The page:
Oil plunges 30% as Saudis begin price war with Russia
Oil prices crashed by 30% on Monday after Saudi Arabia slashed prices launching a price war against Russia. Saudi Arabia has reportedly decided to increase oil production after the Organization of the Petroleum Exporting Countries (OPEC) failed to strike a deal to cut production. The OPEC had planned to reduce production as the recent novel coronavirus outbreak has caused oil demands to crash.
Global benchmark Brent crude plunged 25%
According to Reuters, Brent crude, the international benchmark, plunged 25% to $33.96 per barrel by 0319 GMT. It had earlier dropped to $31.02—lowest since February 12, 2016. Brent crude is also on track for its biggest one-day drop since January 17, 1991, when the first Gulf War started. The United States benchmark of West Texas Intermediate (WTI) crude also fell by 26% to $30.55/barrel.
OPEC proposed cutting oil production; Russia refused
OPEC had on Friday proposed to cut oil production by 1.5 million barrels per day to keep oil prices from falling and help stabilize the market amid a reduced demand. The demand for oil is falling as people cut back on travel amid a global coronavirus disease (COVID-19) outbreak. However, Russia, the world's second-largest producer, refused to cut production.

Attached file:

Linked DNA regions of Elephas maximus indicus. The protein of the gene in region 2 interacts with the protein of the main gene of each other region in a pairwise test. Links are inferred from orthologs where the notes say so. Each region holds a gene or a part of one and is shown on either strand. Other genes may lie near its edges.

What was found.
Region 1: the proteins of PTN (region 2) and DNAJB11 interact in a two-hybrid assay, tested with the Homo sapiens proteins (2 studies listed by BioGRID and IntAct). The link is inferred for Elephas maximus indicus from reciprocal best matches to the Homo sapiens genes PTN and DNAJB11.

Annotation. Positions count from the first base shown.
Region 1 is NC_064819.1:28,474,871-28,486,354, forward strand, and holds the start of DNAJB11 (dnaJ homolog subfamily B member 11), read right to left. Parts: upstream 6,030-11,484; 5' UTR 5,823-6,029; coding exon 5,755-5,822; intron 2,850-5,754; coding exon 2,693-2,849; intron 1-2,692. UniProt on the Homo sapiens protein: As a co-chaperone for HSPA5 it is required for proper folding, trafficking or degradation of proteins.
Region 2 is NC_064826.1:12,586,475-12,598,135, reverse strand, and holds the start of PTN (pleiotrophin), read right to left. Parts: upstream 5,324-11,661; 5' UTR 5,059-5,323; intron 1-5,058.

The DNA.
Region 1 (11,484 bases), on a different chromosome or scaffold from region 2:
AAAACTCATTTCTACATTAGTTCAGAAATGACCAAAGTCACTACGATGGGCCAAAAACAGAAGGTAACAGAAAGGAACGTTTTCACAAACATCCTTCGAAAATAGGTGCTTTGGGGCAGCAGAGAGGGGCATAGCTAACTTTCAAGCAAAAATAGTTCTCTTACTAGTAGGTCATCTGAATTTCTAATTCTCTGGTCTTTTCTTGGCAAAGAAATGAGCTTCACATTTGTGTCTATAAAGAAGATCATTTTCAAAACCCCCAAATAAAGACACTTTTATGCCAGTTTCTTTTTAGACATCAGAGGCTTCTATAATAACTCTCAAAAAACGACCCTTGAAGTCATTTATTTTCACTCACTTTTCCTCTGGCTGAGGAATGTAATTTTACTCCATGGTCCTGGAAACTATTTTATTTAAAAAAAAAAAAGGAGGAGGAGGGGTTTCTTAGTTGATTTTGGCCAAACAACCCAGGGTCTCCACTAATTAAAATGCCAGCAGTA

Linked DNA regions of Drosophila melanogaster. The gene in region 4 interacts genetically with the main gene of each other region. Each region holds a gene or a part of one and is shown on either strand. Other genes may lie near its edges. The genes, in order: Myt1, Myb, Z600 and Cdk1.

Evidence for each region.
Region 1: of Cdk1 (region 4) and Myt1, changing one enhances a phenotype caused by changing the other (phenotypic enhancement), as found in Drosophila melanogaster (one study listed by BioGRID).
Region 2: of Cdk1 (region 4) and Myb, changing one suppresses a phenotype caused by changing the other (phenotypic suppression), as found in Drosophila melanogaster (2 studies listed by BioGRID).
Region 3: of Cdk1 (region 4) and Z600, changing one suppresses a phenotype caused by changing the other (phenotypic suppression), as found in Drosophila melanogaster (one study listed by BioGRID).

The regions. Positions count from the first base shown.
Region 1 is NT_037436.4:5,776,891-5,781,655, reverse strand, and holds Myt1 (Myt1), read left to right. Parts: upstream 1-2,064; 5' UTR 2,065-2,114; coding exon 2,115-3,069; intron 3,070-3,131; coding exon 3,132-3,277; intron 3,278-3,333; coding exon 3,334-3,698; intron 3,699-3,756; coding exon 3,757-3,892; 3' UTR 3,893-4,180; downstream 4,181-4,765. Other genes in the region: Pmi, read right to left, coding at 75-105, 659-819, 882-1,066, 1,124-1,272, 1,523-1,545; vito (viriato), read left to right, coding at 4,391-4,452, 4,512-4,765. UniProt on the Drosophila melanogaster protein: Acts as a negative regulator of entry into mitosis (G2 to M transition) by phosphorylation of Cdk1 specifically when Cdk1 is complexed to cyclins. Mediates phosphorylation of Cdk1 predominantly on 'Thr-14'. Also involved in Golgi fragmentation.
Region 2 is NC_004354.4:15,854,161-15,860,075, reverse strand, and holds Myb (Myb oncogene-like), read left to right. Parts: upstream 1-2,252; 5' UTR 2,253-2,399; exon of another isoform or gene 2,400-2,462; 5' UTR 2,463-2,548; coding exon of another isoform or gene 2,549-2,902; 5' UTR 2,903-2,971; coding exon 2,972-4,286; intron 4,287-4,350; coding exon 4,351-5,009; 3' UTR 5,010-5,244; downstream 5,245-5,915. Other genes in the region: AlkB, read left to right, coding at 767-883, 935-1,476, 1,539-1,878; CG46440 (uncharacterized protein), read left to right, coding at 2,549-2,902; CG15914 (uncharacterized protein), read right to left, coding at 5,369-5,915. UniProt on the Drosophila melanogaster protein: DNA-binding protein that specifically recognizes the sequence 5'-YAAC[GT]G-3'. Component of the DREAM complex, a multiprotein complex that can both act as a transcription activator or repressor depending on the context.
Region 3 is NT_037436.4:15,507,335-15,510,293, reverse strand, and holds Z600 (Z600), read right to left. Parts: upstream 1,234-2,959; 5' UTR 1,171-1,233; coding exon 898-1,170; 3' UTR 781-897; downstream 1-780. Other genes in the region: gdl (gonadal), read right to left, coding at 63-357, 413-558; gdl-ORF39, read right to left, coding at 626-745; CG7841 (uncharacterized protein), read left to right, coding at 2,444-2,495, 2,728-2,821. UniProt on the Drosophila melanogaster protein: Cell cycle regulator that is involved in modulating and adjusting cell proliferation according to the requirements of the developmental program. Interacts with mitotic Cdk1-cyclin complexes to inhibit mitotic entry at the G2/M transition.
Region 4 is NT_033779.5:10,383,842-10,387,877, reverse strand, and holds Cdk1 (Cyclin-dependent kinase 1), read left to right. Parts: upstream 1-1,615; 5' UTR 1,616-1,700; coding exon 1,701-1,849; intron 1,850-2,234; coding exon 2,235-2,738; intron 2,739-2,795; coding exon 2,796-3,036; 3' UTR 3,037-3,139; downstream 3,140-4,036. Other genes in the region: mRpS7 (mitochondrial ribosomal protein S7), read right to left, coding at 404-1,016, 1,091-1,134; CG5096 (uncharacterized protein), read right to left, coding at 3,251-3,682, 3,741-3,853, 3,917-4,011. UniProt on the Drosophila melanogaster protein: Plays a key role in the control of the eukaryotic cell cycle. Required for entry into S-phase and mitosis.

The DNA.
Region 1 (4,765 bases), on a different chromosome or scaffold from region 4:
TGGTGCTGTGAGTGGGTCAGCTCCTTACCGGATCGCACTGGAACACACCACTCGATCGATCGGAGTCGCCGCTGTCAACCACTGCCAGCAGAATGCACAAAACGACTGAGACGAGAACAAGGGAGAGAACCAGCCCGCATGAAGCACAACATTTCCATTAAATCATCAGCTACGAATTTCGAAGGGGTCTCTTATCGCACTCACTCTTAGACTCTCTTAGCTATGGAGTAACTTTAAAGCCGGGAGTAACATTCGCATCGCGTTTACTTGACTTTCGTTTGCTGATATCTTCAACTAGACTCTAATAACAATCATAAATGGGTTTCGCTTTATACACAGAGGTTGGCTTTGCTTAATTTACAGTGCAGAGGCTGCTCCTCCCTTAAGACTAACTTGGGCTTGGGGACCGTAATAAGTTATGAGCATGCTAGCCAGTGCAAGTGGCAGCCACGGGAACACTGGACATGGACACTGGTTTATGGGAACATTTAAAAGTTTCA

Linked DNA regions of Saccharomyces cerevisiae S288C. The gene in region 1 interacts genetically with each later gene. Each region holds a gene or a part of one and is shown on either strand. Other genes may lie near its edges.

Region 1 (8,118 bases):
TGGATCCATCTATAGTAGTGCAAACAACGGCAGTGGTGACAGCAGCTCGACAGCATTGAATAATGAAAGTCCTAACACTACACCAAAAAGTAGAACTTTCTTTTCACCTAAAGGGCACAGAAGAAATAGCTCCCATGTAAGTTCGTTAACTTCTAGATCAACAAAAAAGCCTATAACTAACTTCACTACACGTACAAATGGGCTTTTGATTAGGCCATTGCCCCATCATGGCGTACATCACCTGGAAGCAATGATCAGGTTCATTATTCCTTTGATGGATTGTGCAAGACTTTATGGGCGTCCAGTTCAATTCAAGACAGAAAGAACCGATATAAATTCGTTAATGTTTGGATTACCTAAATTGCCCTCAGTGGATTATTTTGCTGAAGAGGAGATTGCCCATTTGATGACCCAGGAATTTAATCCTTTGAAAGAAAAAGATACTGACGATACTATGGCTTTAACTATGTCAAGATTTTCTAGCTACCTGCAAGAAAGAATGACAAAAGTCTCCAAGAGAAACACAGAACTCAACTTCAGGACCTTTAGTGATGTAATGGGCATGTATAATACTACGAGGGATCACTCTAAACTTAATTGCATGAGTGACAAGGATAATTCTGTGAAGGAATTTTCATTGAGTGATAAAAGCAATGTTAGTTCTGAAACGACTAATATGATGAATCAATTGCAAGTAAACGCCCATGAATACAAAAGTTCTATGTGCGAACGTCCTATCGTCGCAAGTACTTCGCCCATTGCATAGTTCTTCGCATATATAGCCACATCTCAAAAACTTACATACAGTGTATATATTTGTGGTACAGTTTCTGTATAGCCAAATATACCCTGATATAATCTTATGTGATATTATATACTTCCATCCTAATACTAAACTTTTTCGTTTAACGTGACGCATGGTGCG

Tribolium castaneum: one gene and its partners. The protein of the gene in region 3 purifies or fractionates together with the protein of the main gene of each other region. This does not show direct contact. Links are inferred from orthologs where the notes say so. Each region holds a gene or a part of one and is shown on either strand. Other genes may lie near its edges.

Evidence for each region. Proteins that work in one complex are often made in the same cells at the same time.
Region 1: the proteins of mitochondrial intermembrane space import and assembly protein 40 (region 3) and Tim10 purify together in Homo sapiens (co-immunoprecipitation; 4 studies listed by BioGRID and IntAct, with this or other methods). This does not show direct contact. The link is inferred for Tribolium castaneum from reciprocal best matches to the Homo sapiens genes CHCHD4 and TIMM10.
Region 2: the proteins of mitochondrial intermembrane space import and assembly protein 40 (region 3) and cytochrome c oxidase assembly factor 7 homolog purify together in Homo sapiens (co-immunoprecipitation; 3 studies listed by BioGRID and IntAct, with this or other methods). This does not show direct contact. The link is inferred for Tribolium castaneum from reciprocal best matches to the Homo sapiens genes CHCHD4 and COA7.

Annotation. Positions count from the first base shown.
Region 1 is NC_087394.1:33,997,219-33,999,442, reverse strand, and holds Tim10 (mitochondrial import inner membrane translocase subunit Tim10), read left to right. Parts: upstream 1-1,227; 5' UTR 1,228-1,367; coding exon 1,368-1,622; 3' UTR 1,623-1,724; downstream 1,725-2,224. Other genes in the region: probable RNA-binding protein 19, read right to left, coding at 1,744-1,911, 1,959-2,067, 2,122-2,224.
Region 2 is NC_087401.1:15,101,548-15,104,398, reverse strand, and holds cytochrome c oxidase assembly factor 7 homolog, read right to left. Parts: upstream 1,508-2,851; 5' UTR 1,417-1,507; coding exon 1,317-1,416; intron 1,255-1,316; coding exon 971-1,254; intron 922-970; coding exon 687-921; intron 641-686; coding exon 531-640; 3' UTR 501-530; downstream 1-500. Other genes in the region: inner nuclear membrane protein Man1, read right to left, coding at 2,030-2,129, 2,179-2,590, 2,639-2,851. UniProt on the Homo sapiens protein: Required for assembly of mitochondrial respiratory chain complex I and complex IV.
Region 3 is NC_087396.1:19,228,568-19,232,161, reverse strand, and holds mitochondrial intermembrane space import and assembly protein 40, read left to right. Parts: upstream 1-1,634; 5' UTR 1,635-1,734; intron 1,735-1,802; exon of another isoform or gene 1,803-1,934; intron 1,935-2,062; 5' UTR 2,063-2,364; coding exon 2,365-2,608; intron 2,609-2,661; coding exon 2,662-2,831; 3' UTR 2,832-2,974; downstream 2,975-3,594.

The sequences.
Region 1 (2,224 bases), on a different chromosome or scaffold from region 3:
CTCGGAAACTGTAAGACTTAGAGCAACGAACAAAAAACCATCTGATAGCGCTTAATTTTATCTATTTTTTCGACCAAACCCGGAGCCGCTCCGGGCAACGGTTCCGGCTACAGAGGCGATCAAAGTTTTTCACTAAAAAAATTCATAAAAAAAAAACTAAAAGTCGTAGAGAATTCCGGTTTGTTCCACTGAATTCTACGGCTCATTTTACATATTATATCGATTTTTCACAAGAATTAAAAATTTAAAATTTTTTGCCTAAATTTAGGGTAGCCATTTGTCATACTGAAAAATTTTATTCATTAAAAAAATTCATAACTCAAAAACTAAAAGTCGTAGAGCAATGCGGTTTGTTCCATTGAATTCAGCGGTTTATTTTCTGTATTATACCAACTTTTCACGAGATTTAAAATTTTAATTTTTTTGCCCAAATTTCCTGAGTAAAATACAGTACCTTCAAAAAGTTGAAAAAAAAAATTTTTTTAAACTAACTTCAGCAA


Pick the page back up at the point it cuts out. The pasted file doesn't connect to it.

Here's how Saudi Arabia responded to Russia's move
The world's largest oil exporter Saudi Arabia slashed its own prices in a bid to retain its market. Saudi Arabia reduced its April official selling prices by $6, selling oil to customers in Asia, the United States and Europe at $8 per barrel. Sources told Reuters on Sunday that the Kingdom plans to increase production by over 10 million barrels per day in April.
Oil price war likely to be 'limited and tactical'
Political-risk consultancy firm Eurasia Group told Reuters the Saudi-Russia oil price war is "likely to be limited and tactical." It added, "The most likely outcome of this crisis is entrenchment into a painful process that lasts several weeks or months, until prices are low enough to change fundamental views in Moscow and Riyadh back (to) some form of compromise on resumed OPEC+ production restraint."
How would the price war impact oil markets?
Lower oil prices may prove to be a boon for economies relying on oil imports. According to the Economic Times, shares of oil marketing companies including Bharat Petroleum Corporation (BPCL), Hindustan Petroleum Corporation (HPCL) and Indian Oil Corporation (IOC) rose up to 9% in Monday's morning trade. However, experts maintain that there may not be enough buyers and oil markets may be oversupplied.